To find out what kind of hardware you need to put into your computer; you first need to find out what it is going to run. If you want to show yourself through a webcam, doing whatever, it will take much less than if you are going to play demanding games.
We will be looking into different scenarios in this article, but keep in mind that your build is depending on what you need from it. You should do your diligence before completing the order at your hardware store.
Playing video games while streaming
Playing games on your livestream will be demanding from your hardware, as you need to run the game simultaneously with the game you are playing. Games have different demands based on how graphics, physics, effects, and processing of situations.
If you can play the game with ease and no struggles from your computer then chances are, that you can also produce the livestream. Of course, this depends on your livestream quality and settings, as higher quality takes up more demand from your computer.
A good rule of thumb is that a broadcasting software like OBS will take about 3-5% and then, depending on stream quality, another 10-20% to produce the stream. That gives you an overhead of 13-25% CPU usage from the production itself, then comes your game on top. Again, this depends on your hardware, quality, and settings both in the game and on your livestream. You should do run some tests before starting the livestream for good.
If you do not have the best CPU, then you can always stream with NVenC, a technology coming with the new Nvidia graphics cards. You will need a higher bitrate to reach the same quality as your CPU but takes up fewer resources in general.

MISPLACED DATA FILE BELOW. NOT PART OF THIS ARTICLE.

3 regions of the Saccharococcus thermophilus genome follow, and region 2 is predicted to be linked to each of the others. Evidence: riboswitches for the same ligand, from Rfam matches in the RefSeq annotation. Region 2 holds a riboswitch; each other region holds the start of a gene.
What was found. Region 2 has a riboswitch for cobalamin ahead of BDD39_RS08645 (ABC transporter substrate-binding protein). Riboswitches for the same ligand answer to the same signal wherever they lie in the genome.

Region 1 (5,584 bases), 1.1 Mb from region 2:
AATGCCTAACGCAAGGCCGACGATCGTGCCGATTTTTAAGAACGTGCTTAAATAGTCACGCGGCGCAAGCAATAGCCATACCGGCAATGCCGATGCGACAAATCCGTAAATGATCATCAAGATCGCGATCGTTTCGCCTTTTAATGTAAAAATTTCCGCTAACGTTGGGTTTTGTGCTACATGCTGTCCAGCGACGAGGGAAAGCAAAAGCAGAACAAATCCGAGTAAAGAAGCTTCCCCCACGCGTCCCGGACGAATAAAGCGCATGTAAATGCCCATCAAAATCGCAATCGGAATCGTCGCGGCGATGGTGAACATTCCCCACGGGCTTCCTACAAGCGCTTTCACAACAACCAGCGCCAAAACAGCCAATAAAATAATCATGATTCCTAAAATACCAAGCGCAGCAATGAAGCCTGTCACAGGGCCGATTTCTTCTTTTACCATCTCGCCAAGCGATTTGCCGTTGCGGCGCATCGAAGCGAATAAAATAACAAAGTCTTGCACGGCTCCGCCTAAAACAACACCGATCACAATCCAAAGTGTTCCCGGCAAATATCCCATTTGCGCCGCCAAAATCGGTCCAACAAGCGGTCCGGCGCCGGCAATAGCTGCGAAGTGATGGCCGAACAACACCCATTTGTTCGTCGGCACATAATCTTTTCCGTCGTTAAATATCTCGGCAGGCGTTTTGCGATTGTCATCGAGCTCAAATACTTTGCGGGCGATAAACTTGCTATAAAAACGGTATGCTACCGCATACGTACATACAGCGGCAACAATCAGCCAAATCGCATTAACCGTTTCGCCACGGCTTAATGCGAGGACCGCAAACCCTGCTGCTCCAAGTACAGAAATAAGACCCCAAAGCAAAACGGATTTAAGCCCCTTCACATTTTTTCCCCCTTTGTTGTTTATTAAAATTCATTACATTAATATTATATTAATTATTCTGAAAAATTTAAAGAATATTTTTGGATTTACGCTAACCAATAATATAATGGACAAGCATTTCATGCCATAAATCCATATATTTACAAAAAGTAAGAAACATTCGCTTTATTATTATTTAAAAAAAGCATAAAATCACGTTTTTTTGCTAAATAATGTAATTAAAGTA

A thing to look out for when streaming from your graphics card is how much V-Ram the game requires, as that is also the space your rendering will take from when streaming.
Capture you console
If you are playing on your console and want to livestream that content, then check if your console has a module for streaming directly from the device. If not, then you can get yourself a capture card that can intercept the transfer from your console to your tv and show a copy to your computer.
It sounds advanced, but it is not that difficult. You can buy a USB Capture Card. It works like dragging the output from your console to the capture card and then from your capture card to your monitor. The capture card then shows a copy of the content to your PC, which you can put into your livestream.
The sound runs through the cable between your console, capture card, and television – so that should also get through the capture card.
IRL streaming on the go
If you are planning to livestream yourself on the go, at events or other places not from a computer, then IRL (“In real life”) streaming is most likely what you will be doing. Running such a stream requires little from your hardware, as it usually only needs to process the webcam feed and send it along.
If you have a newer phone, chances are that you just need to download an app to start streaming. Twitch has its own app with built-in streaming capabilities.
If you are using other sites, the Stream Labs app allows you to stream to Twitch, Youtube, Mixer, Facebook, Periscope, and Picarto out of the box. If you are not using any of these sites, then you can get yourself an RMTP-Server and stream to that with the Streamlabs app also.
Streaming with a Dual-PC setup
If you have the money for it and want to offload your content rendering to another device, then dual-pc might be your solution. This is, however, complicated to set up and requires more know-how to do.
You will need a capture card that can load the output from your main computer and then send it back out for you to see on the monitor. You will also need a way to re-route sounds from your main computer to your secondary computer while being able to hear them yourself.
It sounds simple in this format, but have caused trouble for most people trying to configure this simply. If the interest is high enough, then maybe a standalone article will be written about the dual-pc structure.
You should always look out for the requirements of what you want to livestream. This will influence how expensive hardware you will need to run and produce the stream. Are you not streaming something from a computer, but your phone, then the Streamlabs APP is the simple choice to go with.
If you need to run high demanding programs or games, then a dual-pc setup could be worth looking into if you have the technological know-how, that is.